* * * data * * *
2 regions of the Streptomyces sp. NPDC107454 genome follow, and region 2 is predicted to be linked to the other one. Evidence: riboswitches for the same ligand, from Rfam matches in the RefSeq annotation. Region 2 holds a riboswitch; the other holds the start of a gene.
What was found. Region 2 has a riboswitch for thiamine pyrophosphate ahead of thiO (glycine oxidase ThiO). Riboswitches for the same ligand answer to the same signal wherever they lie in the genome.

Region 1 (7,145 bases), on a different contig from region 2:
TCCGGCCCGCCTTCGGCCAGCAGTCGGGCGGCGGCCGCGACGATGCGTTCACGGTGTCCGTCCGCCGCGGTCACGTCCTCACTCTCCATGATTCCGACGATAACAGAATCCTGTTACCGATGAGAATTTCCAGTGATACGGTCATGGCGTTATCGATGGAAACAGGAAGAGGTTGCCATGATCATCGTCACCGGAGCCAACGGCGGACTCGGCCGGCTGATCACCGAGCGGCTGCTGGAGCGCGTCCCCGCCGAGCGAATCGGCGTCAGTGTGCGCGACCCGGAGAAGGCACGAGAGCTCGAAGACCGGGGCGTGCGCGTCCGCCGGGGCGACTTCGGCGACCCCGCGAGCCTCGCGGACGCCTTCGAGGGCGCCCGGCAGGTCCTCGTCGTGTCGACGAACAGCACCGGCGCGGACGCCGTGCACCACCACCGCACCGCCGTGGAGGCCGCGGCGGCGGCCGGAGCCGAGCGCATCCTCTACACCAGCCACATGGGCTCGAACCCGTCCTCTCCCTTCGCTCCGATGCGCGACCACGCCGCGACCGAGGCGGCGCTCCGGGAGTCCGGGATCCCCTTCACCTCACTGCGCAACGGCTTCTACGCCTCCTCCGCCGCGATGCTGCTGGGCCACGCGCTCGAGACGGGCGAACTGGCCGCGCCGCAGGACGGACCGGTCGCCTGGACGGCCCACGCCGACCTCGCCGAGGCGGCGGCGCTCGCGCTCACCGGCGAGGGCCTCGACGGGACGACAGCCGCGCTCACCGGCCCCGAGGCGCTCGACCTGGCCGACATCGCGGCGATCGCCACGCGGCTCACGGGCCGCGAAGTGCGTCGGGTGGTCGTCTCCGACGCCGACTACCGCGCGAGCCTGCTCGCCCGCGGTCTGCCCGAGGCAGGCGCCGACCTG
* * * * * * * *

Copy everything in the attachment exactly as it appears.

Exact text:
2 regions of the Streptomyces sp. NPDC107454 genome follow, and region 2 is predicted to be linked to the other one. Evidence: riboswitches for the same ligand, from Rfam matches in the RefSeq annotation. Region 2 holds a riboswitch; the other holds the start of a gene.
What was found. Region 2 has a riboswitch for thiamine pyrophosphate ahead of thiO (glycine oxidase ThiO). Riboswitches for the same ligand answer to the same signal wherever they lie in the genome.

Region 1 (7,145 bases), on a different contig from region 2:
TCCGGCCCGCCTTCGGCCAGCAGTCGGGCGGCGGCCGCGACGATGCGTTCACGGTGTCCGTCCGCCGCGGTCACGTCCTCACTCTCCATGATTCCGACGATAACAGAATCCTGTTACCGATGAGAATTTCCAGTGATACGGTCATGGCGTTATCGATGGAAACAGGAAGAGGTTGCCATGATCATCGTCACCGGAGCCAACGGCGGACTCGGCCGGCTGATCACCGAGCGGCTGCTGGAGCGCGTCCCCGCCGAGCGAATCGGCGTCAGTGTGCGCGACCCGGAGAAGGCACGAGAGCTCGAAGACCGGGGCGTGCGCGTCCGCCGGGGCGACTTCGGCGACCCCGCGAGCCTCGCGGACGCCTTCGAGGGCGCCCGGCAGGTCCTCGTCGTGTCGACGAACAGCACCGGCGCGGACGCCGTGCACCACCACCGCACCGCCGTGGAGGCCGCGGCGGCGGCCGGAGCCGAGCGCATCCTCTACACCAGCCACATGGGCTCGAACCCGTCCTCTCCCTTCGCTCCGATGCGCGACCACGCCGCGACCGAGGCGGCGCTCCGGGAGTCCGGGATCCCCTTCACCTCACTGCGCAACGGCTTCTACGCCTCCTCCGCCGCGATGCTGCTGGGCCACGCGCTCGAGACGGGCGAACTGGCCGCGCCGCAGGACGGACCGGTCGCCTGGACGGCCCACGCCGACCTCGCCGAGGCGGCGGCGCTCGCGCTCACCGGCGAGGGCCTCGACGGGACGACAGCCGCGCTCACCGGCCCCGAGGCGCTCGACCTGGCCGACATCGCGGCGATCGCCACGCGGCTCACGGGCCGCGAAGTGCGTCGGGTGGTCGTCTCCGACGCCGACTACCGCGCGAGCCTGCTCGCCCGCGGTCTGCCCGAGGCAGGCGCCGACCTG